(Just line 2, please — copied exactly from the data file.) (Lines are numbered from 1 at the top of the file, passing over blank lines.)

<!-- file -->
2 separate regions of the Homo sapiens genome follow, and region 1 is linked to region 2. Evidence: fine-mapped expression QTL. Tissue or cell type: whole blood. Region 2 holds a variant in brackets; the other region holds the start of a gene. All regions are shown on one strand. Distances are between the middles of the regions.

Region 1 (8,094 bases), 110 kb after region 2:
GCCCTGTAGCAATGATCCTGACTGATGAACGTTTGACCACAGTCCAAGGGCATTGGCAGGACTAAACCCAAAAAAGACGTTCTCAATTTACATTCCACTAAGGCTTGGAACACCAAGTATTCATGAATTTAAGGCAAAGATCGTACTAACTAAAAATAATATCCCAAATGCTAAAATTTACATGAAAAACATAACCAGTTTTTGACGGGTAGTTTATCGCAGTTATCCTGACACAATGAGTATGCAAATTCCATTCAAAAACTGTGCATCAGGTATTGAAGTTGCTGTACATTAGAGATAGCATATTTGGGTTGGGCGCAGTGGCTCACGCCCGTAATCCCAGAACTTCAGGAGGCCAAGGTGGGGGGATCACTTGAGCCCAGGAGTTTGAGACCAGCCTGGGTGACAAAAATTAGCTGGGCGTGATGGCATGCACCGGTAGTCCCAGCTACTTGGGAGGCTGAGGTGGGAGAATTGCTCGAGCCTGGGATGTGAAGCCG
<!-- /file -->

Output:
Region 1 (8,094 bases), 110 kb after region 2: